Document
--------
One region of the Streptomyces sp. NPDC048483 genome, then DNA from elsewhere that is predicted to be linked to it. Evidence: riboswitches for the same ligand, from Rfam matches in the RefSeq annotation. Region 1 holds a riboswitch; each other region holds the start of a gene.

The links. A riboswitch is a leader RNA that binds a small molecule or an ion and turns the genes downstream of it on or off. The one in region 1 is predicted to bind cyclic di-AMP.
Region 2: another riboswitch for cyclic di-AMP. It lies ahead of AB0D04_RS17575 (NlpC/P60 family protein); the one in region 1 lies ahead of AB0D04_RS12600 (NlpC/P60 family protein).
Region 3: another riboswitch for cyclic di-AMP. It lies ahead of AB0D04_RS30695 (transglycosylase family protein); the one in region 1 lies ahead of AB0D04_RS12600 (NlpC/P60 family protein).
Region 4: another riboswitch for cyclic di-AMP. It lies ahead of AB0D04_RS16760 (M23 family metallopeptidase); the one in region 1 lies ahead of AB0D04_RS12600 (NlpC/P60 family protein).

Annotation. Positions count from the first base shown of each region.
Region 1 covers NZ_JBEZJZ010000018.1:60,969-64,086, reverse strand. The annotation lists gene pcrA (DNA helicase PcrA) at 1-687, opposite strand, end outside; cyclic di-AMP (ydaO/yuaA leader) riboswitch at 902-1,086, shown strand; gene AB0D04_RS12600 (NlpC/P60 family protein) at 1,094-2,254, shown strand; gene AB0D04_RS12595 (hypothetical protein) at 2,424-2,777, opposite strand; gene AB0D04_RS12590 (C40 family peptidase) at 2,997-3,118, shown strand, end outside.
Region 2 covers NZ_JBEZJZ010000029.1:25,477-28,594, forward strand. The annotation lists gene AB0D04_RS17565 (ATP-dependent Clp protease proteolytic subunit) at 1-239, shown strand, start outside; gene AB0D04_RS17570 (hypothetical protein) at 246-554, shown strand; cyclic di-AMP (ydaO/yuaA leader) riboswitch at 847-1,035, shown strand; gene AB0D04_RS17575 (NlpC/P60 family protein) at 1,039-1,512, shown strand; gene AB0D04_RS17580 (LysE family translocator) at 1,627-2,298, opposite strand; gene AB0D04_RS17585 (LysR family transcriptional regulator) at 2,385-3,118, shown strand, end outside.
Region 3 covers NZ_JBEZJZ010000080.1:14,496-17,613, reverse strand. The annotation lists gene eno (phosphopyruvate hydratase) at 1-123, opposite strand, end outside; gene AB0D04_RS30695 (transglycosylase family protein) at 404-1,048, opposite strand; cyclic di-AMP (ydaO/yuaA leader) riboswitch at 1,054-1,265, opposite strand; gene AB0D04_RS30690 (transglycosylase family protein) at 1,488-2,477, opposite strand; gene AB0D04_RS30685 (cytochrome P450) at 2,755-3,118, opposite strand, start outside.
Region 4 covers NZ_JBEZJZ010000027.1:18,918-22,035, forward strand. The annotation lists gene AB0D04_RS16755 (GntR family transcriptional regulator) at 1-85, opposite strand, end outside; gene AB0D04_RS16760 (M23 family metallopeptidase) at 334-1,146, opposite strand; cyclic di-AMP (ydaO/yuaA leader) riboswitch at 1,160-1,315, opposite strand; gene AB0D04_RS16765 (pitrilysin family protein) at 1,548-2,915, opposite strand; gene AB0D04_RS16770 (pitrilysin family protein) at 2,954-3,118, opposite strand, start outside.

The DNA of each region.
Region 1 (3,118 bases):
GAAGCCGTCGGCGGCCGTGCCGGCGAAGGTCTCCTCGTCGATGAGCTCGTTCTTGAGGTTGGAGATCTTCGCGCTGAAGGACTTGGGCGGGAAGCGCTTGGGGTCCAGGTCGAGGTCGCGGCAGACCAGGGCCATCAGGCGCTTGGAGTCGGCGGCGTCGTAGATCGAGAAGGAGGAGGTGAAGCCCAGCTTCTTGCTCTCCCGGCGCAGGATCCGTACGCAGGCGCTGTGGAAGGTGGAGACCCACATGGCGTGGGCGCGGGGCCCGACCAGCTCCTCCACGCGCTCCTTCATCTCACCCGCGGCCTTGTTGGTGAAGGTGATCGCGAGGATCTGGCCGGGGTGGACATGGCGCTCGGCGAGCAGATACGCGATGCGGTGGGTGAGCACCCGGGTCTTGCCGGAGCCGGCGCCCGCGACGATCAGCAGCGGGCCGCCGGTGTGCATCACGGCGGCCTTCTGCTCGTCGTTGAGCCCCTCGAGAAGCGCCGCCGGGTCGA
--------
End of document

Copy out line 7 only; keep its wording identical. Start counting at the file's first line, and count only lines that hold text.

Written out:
Region 1 covers NZ_JBEZJZ010000018.1:60,969-64,086, reverse strand. The annotation lists gene pcrA (DNA helicase PcrA) at 1-687, opposite strand, end outside; cyclic di-AMP (ydaO/yuaA leader) riboswitch at 902-1,086, shown strand; gene AB0D04_RS12600 (NlpC/P60 family protein) at 1,094-2,254, shown strand; gene AB0D04_RS12595 (hypothetical protein) at 2,424-2,777, opposite strand; gene AB0D04_RS12590 (C40 family peptidase) at 2,997-3,118, shown strand, end outside.